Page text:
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In this part of the essay I will be looking at two recruiting poems. Harold Begbie's 'Fall in' poem first was released in the 'Daily Chronical' on the 31st August 1914.

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The Changing attitudes to world war 1 Harold Begbie's In this part of the essay I will be looking at two recruiting poems. Harold Begbie's 'Fall in' poem first was released in the 'Daily Chronical' on the 31^st August 1914. It was one of the most popular poems of its time they even set it to music and sung it in music halls; posters and badgers related to the poem were produced. Fall In In the first line of this poem the writer immediately starts with emotional black mail he writes then if you don't fall in then you will be looked down on by girls, children, mates and neighbors. I think he portrays this the best here "What will you lack, sonny, what will you lack When the girls line up the street, Shouting their love to the lads come back" When the poem was written people thought that the whole point of life was to grow up and get married and have a family. So these quotes were very important in the recruiting poetry. He also writes about how embarrassed you would be that you didn't go and help your country win the war. He does this really well here "Will you send a strangled cheer to the sky And grin till your cheeks are red?" ...read more.


The Volunteer In the poem 'The Volunteer', Herbert Asquith rights about how boring the mans life was before he went to war such as "Here lies a clerk who half his life had spent toiling at ledgers in a city grey,". He also shows that the clerk before he was enrolled dreamed about fighting with swords and horsemen I think this shows that most people used to think that fighting was the same as what it was like before he shows this here "Yet ever 'twixt the books and his bright eyes The gleaming eagles of the legions came, And horsemen," This poem also runs very musically very much like Jessie Popes it also a very uplifting poem as it talks about how going to fight has satisfied he clerks dreams "And now those waiting dreams are satisfied;" he also talks about that even when he dies he will be content with his life as he went to fight this is show here "His lance is broken; but he lies content" Wilfred Owen Wilfred Owen was born in Shropshire and went to school at Shrewbury and Liverpool. He was encouraged to right poems by his devoted mother. He could not afford to go to university so he moved to France to teach English. ...read more.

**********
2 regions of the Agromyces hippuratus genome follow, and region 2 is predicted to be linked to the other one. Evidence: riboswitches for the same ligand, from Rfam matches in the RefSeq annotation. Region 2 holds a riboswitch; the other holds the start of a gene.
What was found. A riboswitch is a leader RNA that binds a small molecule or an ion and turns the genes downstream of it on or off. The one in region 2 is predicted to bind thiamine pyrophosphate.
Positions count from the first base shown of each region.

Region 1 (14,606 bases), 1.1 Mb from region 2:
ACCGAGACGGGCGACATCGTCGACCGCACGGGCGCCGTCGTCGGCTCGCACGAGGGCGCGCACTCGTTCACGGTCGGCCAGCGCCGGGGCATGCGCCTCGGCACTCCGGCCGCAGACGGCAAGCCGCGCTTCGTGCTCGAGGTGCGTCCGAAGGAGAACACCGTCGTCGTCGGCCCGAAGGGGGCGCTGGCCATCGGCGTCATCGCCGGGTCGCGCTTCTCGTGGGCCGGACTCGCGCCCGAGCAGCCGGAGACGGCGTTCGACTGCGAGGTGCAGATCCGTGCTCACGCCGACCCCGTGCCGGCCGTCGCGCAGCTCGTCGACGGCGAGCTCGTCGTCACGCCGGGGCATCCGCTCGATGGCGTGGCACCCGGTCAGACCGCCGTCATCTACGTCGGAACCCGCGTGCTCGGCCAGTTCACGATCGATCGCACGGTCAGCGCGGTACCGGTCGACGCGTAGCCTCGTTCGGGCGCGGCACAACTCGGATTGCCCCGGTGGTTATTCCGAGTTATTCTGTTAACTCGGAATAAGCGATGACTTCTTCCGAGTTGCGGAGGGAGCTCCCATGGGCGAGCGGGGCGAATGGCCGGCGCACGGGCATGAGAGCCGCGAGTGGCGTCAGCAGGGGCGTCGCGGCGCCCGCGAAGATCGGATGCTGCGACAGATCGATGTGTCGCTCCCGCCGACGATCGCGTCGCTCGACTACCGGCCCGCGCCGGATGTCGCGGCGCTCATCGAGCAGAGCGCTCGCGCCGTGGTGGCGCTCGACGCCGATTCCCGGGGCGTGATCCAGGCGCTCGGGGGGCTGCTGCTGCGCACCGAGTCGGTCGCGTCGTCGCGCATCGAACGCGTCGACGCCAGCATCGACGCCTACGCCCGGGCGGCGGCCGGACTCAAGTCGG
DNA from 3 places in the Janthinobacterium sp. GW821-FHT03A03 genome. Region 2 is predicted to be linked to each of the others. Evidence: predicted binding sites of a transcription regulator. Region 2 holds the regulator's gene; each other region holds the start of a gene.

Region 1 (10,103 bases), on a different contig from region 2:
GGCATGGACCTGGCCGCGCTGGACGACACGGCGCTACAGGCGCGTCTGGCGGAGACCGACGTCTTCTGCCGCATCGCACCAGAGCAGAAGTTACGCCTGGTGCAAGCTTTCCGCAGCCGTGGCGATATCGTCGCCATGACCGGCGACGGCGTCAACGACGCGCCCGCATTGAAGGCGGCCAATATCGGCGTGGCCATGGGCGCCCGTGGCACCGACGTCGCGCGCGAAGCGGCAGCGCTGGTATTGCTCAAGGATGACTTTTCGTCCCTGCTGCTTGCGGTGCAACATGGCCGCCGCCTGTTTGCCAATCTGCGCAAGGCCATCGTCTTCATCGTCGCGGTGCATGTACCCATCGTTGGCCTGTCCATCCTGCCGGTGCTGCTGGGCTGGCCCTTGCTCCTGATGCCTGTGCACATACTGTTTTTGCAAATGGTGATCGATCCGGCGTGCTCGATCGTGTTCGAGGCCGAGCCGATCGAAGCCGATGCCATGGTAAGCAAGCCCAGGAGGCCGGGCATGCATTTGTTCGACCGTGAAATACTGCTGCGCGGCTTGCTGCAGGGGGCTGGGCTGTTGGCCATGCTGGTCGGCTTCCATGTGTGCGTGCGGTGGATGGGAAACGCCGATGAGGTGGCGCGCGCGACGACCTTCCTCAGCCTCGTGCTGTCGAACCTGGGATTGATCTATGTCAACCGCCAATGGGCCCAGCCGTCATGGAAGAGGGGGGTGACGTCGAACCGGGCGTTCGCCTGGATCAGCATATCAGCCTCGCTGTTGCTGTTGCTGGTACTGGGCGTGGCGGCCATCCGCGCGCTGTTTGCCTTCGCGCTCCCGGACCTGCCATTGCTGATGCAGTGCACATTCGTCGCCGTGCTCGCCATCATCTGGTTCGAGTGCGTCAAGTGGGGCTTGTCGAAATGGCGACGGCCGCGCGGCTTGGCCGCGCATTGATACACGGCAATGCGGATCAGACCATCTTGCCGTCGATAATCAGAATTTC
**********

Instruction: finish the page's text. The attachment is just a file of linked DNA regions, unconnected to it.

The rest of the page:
I think he does this really well in this poem he uses horrifically graphic horror. For example "And shivered in his ghastly suit of grey, legless, sewn short at the elbow." Also there is "Now he will never feel again how slim girls' waists are. Or how warm their subtle hands; All of them touch him like some queer disease." As you can see from the last quotes that also that you get injured permanently you could never get any girl again and that you will probably be treated as if you have an unusual disease. He also describes how he used to be young he would like to have blood down his leg so that girls would try and make it better but now they just pass him by. He also says how he lied so that he would be able to join the army here "Smiling they wrote his lie; aged nineteen years." Also that people had said he would look good in a Kilt here "Some one had said he'd look a god in kilts," Conclusion The poem that had the greatest effect on me had to be disabled because it really brought out what it would be like to be disabled and to have come back from war with no legs. I also think he managed to describe how people would treat him really well to. ...read more.

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